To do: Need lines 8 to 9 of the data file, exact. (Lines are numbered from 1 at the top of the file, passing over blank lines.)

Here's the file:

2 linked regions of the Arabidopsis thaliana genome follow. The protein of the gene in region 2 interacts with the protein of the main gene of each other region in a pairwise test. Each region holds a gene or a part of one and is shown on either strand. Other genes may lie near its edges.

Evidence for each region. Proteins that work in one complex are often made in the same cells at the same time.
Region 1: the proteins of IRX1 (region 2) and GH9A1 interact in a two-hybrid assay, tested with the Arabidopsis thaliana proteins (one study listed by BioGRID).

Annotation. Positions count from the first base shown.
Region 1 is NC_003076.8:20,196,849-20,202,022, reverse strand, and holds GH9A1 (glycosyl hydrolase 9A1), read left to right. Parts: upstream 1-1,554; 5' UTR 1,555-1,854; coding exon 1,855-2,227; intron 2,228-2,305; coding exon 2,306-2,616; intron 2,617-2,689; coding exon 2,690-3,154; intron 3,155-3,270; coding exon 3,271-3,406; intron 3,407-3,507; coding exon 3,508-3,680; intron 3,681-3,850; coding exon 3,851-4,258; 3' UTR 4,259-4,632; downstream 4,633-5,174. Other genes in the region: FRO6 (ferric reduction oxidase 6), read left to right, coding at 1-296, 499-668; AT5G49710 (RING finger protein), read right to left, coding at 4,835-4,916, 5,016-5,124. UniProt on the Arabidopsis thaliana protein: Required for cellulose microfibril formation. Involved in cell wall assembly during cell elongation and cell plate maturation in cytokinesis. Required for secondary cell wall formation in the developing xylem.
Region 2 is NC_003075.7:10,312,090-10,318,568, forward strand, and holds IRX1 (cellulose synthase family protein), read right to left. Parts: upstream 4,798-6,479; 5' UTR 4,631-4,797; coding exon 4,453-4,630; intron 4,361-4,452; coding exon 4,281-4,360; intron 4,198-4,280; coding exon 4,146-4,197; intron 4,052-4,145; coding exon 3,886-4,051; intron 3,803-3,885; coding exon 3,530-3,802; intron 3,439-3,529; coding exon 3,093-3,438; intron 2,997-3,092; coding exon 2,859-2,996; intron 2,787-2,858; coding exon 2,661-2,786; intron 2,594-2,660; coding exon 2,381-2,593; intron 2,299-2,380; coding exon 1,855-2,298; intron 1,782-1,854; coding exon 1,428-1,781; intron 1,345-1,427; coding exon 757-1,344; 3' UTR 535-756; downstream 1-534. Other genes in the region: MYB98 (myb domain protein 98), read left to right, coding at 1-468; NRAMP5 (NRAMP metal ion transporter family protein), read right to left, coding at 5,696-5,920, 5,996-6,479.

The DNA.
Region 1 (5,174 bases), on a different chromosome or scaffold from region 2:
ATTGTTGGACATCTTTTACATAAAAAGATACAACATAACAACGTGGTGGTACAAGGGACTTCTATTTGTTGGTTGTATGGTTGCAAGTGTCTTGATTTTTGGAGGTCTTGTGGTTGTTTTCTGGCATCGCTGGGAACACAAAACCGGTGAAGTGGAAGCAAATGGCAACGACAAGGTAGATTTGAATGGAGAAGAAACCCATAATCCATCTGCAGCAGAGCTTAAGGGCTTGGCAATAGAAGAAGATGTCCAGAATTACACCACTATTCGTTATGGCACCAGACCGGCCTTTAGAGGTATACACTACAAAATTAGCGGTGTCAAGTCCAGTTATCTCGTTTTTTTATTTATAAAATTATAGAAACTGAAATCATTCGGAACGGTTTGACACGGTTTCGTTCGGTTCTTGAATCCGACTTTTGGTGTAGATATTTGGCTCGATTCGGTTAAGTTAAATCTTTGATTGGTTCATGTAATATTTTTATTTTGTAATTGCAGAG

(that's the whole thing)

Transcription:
Region 1 (5,174 bases), on a different chromosome or scaffold from region 2:
ATTGTTGGACATCTTTTACATAAAAAGATACAACATAACAACGTGGTGGTACAAGGGACTTCTATTTGTTGGTTGTATGGTTGCAAGTGTCTTGATTTTTGGAGGTCTTGTGGTTGTTTTCTGGCATCGCTGGGAACACAAAACCGGTGAAGTGGAAGCAAATGGCAACGACAAGGTAGATTTGAATGGAGAAGAAACCCATAATCCATCTGCAGCAGAGCTTAAGGGCTTGGCAATAGAAGAAGATGTCCAGAATTACACCACTATTCGTTATGGCACCAGACCGGCCTTTAGAGGTATACACTACAAAATTAGCGGTGTCAAGTCCAGTTATCTCGTTTTTTTATTTATAAAATTATAGAAACTGAAATCATTCGGAACGGTTTGACACGGTTTCGTTCGGTTCTTGAATCCGACTTTTGGTGTAGATATTTGGCTCGATTCGGTTAAGTTAAATCTTTGATTGGTTCATGTAATATTTTTATTTTGTAATTGCAGAG